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Ships of Steel: A British Columbia Shipbuilder's Story Hardcover – November 1, 2000
About the Author
Thomas Arthur McLaren (1919-99) was the son of Scottish shipbuilder William Dick McLaren, who, in search of new opportunities, brought his family to Vancouver, British Columbia, in 1928. WD became managing director of West Coast Shipbuilders, established on False Creek at the outbreak of World War II. Arthur joined the company in 1941 after graduating in mechanical engineering from the University of BC. He had always wanted to build ships, and in 1948 he launched his own company, Allied Builders (later renamed Allied Shipbuilders Ltd.)-against the advice of his father, who suggested a business with "more future." Over the next half century Arthur went on to build more than 250 vessels, always leading by the example of common sense, honesty and hard work. He served as president of the Association of Professional Engineers of BC and was a fellow of both the Society of Naval Architect & Marine Engineers and the Royal Institution of Naval Architects, among other professional and public activities. He and his wife Dorothy raised three sons, James, Douglas and Malcolm, who continue with Allied Shipbuilders.
Vickie Jensen has built her writing career around the importance of documenting and validating work. As editor of Westcoast Mariner magazine she travelled on coastal tugs, charter yachts, dredges, ferries and water taxis for nearly four years, interviewing skippers, crews and owners about maritime work. She is the author of Saltwater Women at Work and Working nese Waters, and coauthor of the childre@s book Build Your Own Underwater Robot and Otber Wet Projects. Her interest in writing about work extends to dry land, as well. Vickie spent several months with a Nisgda totem pole carving crew, a collaboration that resulted in Totem Pole Carving. Bringing a Log to Life and the childre@s book Carving a Totem Pole. For three decades, she and her husband Jay Powell have worked with First Nations elders to produce more than thirty schoolbooks, documenting a variety of Native languages spoken on the Northwest Coast.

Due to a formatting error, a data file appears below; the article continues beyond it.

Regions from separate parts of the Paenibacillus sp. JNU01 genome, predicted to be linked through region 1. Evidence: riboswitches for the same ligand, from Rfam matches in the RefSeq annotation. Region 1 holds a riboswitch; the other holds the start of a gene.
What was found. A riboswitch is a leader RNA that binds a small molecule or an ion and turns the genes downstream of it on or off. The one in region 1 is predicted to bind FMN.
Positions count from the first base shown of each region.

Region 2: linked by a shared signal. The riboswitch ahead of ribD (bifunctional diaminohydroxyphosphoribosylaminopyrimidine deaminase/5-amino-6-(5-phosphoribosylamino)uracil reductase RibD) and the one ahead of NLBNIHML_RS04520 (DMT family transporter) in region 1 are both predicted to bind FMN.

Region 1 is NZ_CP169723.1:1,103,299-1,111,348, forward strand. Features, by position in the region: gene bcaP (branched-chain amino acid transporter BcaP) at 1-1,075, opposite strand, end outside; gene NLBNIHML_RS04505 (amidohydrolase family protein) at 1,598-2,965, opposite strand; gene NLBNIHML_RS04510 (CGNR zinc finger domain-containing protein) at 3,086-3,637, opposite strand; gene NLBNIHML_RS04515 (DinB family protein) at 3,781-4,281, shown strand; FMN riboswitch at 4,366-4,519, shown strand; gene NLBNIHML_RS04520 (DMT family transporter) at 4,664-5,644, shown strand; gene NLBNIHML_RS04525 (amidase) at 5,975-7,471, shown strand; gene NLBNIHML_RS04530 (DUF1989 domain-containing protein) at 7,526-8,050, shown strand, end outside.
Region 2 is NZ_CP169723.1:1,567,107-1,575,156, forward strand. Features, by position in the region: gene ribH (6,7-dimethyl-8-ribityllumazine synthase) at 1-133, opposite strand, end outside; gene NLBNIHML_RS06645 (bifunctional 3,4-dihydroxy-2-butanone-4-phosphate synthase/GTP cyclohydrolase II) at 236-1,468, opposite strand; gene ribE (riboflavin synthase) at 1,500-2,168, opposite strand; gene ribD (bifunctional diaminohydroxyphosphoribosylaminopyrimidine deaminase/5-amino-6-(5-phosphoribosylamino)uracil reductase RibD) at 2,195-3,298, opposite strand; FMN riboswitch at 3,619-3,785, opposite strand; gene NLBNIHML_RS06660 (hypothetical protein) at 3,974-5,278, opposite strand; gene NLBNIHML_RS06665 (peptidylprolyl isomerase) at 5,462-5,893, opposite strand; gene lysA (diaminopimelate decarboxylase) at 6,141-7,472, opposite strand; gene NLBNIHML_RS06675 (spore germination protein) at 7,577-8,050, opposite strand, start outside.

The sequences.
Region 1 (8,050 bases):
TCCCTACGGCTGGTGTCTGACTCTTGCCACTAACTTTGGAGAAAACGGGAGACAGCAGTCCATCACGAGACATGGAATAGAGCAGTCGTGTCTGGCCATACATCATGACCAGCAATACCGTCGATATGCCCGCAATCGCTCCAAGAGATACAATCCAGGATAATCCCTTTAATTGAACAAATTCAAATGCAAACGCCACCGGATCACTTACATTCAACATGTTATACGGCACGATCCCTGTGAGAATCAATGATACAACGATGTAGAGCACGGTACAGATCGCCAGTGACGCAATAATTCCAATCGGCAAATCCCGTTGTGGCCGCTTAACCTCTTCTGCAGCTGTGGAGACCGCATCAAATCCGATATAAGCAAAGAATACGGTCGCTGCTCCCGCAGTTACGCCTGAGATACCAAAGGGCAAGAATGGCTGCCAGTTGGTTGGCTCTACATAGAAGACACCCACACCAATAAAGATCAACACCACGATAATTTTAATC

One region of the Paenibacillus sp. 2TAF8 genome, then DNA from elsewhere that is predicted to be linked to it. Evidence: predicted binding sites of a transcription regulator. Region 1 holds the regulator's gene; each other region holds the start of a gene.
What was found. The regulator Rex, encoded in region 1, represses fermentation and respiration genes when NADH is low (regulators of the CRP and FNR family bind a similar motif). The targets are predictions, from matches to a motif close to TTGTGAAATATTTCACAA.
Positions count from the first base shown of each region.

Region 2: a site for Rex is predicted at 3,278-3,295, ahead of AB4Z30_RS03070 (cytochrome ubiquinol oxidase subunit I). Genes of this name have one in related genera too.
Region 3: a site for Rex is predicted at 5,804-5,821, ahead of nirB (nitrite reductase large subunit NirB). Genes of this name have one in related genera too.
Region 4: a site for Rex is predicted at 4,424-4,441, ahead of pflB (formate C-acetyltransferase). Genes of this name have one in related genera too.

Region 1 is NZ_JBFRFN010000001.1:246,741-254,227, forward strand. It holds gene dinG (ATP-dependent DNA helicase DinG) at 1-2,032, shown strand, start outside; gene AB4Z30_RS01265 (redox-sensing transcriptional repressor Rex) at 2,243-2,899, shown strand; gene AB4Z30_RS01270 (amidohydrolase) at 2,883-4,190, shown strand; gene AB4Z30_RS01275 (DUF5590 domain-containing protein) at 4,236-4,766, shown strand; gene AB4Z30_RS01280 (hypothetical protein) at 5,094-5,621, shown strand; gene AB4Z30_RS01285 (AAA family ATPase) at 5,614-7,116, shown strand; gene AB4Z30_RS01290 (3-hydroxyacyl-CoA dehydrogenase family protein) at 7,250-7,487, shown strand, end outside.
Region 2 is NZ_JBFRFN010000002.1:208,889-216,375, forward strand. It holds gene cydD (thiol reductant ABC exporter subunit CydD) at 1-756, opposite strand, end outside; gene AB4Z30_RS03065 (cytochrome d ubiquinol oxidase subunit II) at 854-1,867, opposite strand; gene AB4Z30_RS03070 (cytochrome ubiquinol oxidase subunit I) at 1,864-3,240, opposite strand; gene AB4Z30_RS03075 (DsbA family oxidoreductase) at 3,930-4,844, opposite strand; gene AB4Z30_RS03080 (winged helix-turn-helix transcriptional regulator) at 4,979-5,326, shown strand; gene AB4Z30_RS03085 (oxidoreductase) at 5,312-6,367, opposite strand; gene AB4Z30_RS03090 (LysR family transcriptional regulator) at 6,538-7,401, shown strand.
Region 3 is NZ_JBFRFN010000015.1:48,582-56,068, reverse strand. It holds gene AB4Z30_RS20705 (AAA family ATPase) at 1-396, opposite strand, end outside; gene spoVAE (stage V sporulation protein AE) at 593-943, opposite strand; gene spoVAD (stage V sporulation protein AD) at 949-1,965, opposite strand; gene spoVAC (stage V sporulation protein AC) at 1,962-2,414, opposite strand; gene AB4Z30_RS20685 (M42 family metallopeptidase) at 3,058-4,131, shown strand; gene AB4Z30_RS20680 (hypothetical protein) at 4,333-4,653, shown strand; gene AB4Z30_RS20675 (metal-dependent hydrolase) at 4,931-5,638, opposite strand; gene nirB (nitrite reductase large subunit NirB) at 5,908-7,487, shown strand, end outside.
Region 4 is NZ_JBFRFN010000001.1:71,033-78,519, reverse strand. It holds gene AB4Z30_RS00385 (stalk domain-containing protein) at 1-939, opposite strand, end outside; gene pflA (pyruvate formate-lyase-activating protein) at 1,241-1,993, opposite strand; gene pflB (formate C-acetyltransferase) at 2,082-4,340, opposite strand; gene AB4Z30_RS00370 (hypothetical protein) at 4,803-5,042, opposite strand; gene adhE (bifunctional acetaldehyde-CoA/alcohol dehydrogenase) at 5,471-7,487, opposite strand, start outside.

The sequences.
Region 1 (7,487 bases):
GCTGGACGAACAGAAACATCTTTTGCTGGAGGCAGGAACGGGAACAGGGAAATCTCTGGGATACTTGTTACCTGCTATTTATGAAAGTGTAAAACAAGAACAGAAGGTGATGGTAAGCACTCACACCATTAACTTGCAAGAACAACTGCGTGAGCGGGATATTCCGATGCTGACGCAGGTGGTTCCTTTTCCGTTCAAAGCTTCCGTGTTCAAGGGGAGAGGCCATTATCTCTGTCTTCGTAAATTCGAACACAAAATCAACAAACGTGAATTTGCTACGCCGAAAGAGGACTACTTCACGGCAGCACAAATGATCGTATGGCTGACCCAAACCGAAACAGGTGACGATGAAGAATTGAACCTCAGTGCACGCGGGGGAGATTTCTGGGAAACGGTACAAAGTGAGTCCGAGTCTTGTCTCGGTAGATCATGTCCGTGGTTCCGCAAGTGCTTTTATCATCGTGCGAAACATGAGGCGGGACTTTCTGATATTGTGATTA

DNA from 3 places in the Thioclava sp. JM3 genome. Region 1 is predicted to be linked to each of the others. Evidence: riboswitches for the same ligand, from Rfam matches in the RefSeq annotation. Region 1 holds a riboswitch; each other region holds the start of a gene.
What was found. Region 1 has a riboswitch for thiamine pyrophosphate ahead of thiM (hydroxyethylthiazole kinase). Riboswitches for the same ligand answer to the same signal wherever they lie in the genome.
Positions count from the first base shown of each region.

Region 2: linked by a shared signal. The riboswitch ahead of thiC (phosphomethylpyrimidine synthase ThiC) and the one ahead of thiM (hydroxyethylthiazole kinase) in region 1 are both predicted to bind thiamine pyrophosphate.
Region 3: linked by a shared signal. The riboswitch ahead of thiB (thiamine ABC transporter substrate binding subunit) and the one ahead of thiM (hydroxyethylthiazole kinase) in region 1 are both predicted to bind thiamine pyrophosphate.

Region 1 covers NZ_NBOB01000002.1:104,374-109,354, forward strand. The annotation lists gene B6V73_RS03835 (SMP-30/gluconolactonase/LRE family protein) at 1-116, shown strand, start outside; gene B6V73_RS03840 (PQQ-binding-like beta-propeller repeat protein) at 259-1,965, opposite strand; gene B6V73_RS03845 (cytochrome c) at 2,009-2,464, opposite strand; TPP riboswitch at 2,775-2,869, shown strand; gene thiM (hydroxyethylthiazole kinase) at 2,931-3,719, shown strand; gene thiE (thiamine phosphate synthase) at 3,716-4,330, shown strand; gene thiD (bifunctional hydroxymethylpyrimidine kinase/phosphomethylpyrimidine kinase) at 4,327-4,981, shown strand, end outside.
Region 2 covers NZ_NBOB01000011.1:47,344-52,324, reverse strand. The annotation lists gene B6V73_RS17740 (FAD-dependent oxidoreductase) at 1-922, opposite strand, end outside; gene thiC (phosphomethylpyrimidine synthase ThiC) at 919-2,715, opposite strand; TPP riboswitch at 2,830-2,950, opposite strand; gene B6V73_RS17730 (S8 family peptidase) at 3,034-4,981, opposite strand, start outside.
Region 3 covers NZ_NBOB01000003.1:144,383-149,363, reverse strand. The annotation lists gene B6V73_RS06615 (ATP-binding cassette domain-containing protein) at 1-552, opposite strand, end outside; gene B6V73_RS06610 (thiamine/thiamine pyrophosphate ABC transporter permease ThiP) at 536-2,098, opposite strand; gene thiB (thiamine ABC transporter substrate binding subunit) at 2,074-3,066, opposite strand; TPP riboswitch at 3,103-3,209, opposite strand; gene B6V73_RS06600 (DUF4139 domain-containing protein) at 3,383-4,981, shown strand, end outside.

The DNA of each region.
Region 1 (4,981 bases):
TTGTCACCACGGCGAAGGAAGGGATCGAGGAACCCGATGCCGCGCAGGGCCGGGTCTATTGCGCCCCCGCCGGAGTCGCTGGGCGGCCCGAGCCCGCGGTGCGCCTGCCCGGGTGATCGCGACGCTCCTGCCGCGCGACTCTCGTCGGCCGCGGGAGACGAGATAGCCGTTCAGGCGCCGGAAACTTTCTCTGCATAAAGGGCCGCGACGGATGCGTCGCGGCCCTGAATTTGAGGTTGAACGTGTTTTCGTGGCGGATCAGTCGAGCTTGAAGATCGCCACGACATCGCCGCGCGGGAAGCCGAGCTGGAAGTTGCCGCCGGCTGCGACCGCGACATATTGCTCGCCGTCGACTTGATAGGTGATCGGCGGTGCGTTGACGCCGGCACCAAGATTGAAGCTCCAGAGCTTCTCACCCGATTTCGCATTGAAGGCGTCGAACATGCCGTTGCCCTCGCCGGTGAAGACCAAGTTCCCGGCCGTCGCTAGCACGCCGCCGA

Excerpt. © Reprinted by permission. All rights reserved.
The Early Ships
The area now known as British Columbia was one of the last regions of North America to be settled by Europeans. British and Spanish navigators visited the area late in the eighteenth century, but it wasn't until 1843 that the Hudson's Bay Company set up trading forts and established what is now the city of Victoria. Even then, the outpost was still considered one of the most remote. It was a British possession, thousands of sea miles from London, a continent away from British colonies in eastern Canada, with no means of transcontinental communication.
If the fur trade opened the northwest coast to trading, it was the California gold rush that later triggered development of BC. After gold was discovered on the Fraser River in 1857, hordes of miners and settlers who had moved to California flocked northward to what is now British Columbia. Steamship links between San Francisco and Victoria were established, and when the American Transcontinental Railroad was opened in 1869, there was easier access to western North America via San Francisco. The demand for transportation up the Fraser River to the goldfields was enough to spark the establishment of shipyards in Victoria
where a few shallow-draft sternwheel steamers were built. Meanwhile rich seams of coal had been found on Vancouver Island, which along with timber gave rise to a brisk export business. By the 1870s, ships were being chartered to carry coal to San Francisco, and before long, machine shops began to appear on Vancouver Island.
Development of BC began in earnest with the completion of the transcontinental Canadian Pacific Railway in 1885. The history of BC?s shipbuilding industry be ins at about the same time, 91 when the rail line Joining the two Canadian coasts made for easier transport of steel and machinery to west coast shipyards. In 1865 the Royal Navy established a base at Esquimalt, adjacent to Victoria, and the Canadian government built a graving dock there during the 1880s. This was the first local facility capable of drydocking medium-sized ships. Although the dock was part of the Esquimalt naval base, commercial drydocking and repairs were undertaken by outside contractors.
In the 1890s a number of wooden vessels were built for coastal service, but most were constructed in the Puget Sound or San Francisco Bay areas. New sternwheel steamers began operating on four large lakes in BCs interior, linking railway branch lines with developing mines and farms.
Reports of a fabulous gold strike in the Klondike in 1897 brought a second influx of miners, all determined to secure passage on any craft heading north to the goldfields. The Union steamships, beginning with the Capilano, seized on the opportunity and entered into Alaskan service. Of the thousands of miners, speculators, merchants, entertainers and others who poured into BC from all directions to find gold, many stayed and settled in the province.